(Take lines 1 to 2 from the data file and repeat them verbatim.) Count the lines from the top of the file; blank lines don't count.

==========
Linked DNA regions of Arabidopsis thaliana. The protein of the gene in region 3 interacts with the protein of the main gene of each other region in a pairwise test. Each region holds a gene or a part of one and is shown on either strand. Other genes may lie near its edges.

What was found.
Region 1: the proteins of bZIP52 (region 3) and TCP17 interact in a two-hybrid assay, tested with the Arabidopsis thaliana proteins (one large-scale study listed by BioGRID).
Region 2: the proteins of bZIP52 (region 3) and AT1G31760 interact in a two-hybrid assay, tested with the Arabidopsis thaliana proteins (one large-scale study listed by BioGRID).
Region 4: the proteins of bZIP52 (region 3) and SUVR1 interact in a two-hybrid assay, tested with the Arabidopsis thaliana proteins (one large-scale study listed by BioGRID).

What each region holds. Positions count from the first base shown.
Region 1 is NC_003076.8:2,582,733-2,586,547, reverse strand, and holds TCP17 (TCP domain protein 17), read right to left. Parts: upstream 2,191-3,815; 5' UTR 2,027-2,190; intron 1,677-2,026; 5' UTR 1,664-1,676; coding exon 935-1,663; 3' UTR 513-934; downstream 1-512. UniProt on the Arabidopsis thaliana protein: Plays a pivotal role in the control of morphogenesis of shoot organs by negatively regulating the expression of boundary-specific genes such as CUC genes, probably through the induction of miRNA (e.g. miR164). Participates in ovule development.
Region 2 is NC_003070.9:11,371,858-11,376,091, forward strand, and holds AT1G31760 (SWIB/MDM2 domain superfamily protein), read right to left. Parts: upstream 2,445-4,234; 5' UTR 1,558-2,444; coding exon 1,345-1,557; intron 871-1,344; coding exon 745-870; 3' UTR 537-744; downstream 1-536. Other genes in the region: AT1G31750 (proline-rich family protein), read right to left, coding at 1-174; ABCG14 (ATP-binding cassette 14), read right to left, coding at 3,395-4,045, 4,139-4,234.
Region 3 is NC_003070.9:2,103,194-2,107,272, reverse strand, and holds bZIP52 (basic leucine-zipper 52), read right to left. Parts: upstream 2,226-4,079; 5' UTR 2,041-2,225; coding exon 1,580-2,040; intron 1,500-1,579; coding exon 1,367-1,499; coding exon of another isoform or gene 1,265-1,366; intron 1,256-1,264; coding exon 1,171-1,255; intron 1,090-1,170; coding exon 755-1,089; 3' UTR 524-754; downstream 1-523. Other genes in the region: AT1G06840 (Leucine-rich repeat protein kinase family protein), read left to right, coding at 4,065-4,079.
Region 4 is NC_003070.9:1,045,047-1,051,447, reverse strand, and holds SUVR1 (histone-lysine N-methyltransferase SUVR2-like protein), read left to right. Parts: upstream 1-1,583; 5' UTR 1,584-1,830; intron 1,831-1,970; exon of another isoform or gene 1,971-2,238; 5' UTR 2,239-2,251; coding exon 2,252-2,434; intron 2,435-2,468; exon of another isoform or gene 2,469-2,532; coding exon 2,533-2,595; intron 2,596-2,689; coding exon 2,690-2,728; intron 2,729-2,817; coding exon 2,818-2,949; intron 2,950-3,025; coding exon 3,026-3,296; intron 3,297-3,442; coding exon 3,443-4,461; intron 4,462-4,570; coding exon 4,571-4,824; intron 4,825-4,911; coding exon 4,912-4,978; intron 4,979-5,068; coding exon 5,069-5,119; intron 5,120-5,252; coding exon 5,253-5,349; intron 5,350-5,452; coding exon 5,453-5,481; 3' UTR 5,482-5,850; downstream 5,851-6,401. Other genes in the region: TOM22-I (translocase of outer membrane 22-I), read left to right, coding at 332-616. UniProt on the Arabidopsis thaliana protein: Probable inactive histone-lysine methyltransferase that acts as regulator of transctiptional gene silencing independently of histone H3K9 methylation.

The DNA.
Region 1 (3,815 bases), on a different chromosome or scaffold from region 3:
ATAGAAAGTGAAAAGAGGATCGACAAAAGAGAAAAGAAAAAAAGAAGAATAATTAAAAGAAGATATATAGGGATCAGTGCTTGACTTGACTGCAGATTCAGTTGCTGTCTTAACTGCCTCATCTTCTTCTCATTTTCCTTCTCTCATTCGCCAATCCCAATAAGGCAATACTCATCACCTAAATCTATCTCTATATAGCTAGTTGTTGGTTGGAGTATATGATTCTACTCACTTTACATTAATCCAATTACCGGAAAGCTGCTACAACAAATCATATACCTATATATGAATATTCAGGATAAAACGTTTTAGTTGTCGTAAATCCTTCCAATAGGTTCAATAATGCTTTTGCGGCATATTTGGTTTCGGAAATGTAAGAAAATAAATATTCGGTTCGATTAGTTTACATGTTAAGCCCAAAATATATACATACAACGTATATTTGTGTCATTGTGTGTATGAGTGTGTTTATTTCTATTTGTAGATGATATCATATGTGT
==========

Linked DNA regions of Arabidopsis thaliana. The protein of the gene in region 3 interacts with the protein of the main gene of each other region in a pairwise test. Each region holds a gene or a part of one and is shown on either strand. Other genes may lie near its edges.

What was found.